New York State fixes vulnerability in COVID-19 passport app that allowed storage of fake vaccine credentials
New York state has fixed an issue with the Excelsior Pass Wallet that allows users to acquire and store COVID-19 vaccine credentials.
The issue — discovered by researchers at the NCC Group — allows someone “to create and store fake vaccine credentials in their NYS Excelsior Pass Wallet that might allow them to gain access to physical spaces (such as businesses and event venues) where they would not be allowed without a vaccine credential, even when they have not received a COVID-19 vaccine.”
The researchers found that the application did not validate vaccine credentials added to it, allowing forged credentials to be stored by users.
New York State was notified of the issue on April 30 but spent months ignoring messages from the NCC Group. It was only until the researchers contacted NYS ITS Cyber command center in July that they got a response from the state about the problem.
A patch solving the issue was released on August 20. New York State officials did not respond to requests for comment from ZDNet.
Siddarth Adukia, technical director at NCC Group, told ZDNet that the widespread rollout of vaccine credential passport applications and their inherent security and privacy implications make them a natural area of interest for security research.
“At NCC Group, we’ve been looking into a number of these apps recently. We wanted to gauge the extent to which a user (or venue) should trust these systems, and how the privacy of someone using such systems would be affected,” Adukia said.
“We started with the NYS Excelsior Pass applications as they were one of the first to rollout in the US, and we had consultants who live in New York State, including myself, who were personally vested in assuring the security and privacy of the system. We found the issue after threat modeling possible attack and abuse vectors against the application and the system in general.”
Adukia said his team reverse-engineered the mobile application and intercepted network traffic, allowing them to examine the application for possible problems such as information leak, weak cryptography and other common application security issues.
Adukia explained that the application allows users to scan a QR code to add a credential to the wallet or add one through the device’s photo gallery.
“The issue we found allowed fake credentials to be stored in the wallet. Both vectors allowed even non-technical users to scan a fake credential (created by themselves or via a website), and store it as a digital vaccine credential in the NYS Excelsior Wallet application,” Adukia added.
“Users could then present the credential through the official app to venues, and attempt to gain physical access. A lot of venues don’t use the scanner app or ignore the verification results and trust the seemingly legitimate data on a user’s device, allowing bypass of credential checking.”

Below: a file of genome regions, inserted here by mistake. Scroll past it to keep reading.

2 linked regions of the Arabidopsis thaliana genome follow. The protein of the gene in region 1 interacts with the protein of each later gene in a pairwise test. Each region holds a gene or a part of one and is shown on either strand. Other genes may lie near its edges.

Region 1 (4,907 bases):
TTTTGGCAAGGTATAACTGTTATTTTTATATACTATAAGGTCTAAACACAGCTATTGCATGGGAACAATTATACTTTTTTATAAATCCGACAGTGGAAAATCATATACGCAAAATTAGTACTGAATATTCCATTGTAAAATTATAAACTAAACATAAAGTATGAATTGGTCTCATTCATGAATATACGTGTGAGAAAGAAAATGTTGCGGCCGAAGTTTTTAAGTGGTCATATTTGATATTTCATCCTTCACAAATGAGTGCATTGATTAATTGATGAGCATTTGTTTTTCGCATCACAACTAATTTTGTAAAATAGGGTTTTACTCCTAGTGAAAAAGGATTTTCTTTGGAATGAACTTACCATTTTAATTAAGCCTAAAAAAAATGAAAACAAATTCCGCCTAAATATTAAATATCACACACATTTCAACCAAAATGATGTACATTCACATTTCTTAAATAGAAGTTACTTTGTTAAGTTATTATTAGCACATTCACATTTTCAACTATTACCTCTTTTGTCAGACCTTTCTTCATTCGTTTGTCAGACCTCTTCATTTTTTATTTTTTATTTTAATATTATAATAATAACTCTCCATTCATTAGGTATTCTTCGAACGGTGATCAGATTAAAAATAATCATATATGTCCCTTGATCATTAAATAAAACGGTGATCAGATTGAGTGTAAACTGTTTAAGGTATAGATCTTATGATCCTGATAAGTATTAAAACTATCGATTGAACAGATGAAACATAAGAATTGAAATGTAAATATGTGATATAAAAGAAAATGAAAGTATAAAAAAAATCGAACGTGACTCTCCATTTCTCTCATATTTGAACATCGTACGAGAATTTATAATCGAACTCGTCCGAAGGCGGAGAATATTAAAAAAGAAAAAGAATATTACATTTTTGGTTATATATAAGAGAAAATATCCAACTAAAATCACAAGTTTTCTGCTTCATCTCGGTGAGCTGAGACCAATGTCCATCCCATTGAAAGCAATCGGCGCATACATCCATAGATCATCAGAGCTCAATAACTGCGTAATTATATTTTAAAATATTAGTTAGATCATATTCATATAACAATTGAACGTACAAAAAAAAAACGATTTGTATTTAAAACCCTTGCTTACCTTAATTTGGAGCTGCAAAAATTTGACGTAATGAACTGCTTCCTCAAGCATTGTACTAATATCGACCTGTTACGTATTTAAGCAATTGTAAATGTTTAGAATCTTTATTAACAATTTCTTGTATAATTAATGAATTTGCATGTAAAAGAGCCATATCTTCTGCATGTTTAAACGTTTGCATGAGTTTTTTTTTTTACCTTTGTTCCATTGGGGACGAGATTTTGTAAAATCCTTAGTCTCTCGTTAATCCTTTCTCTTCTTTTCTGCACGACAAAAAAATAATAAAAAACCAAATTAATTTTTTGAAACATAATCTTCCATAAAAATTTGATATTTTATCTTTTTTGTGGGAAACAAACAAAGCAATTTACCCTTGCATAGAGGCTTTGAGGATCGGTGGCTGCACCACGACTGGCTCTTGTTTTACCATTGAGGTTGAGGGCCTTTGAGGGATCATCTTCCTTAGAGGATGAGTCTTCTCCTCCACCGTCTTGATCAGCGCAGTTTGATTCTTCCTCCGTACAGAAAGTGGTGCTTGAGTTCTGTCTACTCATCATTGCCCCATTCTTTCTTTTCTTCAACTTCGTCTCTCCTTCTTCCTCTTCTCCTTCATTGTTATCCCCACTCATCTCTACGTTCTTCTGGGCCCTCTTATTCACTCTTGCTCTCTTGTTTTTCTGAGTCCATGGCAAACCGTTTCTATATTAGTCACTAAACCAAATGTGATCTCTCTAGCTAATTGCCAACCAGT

The current version of the app available in stores is not susceptible to this issue, Adukia noted, but users who may not have updated to the latest version of the app can still upload forged vaccine credentials today.
In a technical advisory from NCC Group, researchers included screenshots of forged credentials that can be scanned by the Wallet app and added as a legitimate pass.
Adukia said NCC Group researchers are currently analyzing and discussing issues in other state-run COVID-19 apps and plan to follow the routine disclosure processes with any vendors.
Millions of people have found ways to acquire fake vaccine cards or other verifications allowing them to pretend they received one of the many free COVID-19 vaccines available in the US.
A variety of COVID-19 vaccine verifications are being sold at increasingly low prices on the dark web, according to a report in August from Check Point Research. Researchers found that prices for EU Digital COVID certificates as well as CDC and NHS COVID vaccine cards had fallen as low as $100.
Check Point Research’s study found groups advertising the fake vaccine verifications in groups with more than 450,000 people. In March, a previous report from the company found that the price for fake vaccine passports was around $250 on the dark web and that advertisements for the scams were reaching new levels.
The researchers now can find fake certificates being sold from groups and people in the US, UK, Germany, Greece, Netherlands, Italy, France, Switzerland, Pakistan and Indonesia.
The spike in demand for fake vaccine passports and cards comes as hundreds of companies are forcing employees and customers to show evidence of COVID-19 vaccination before coming into offices or businesses.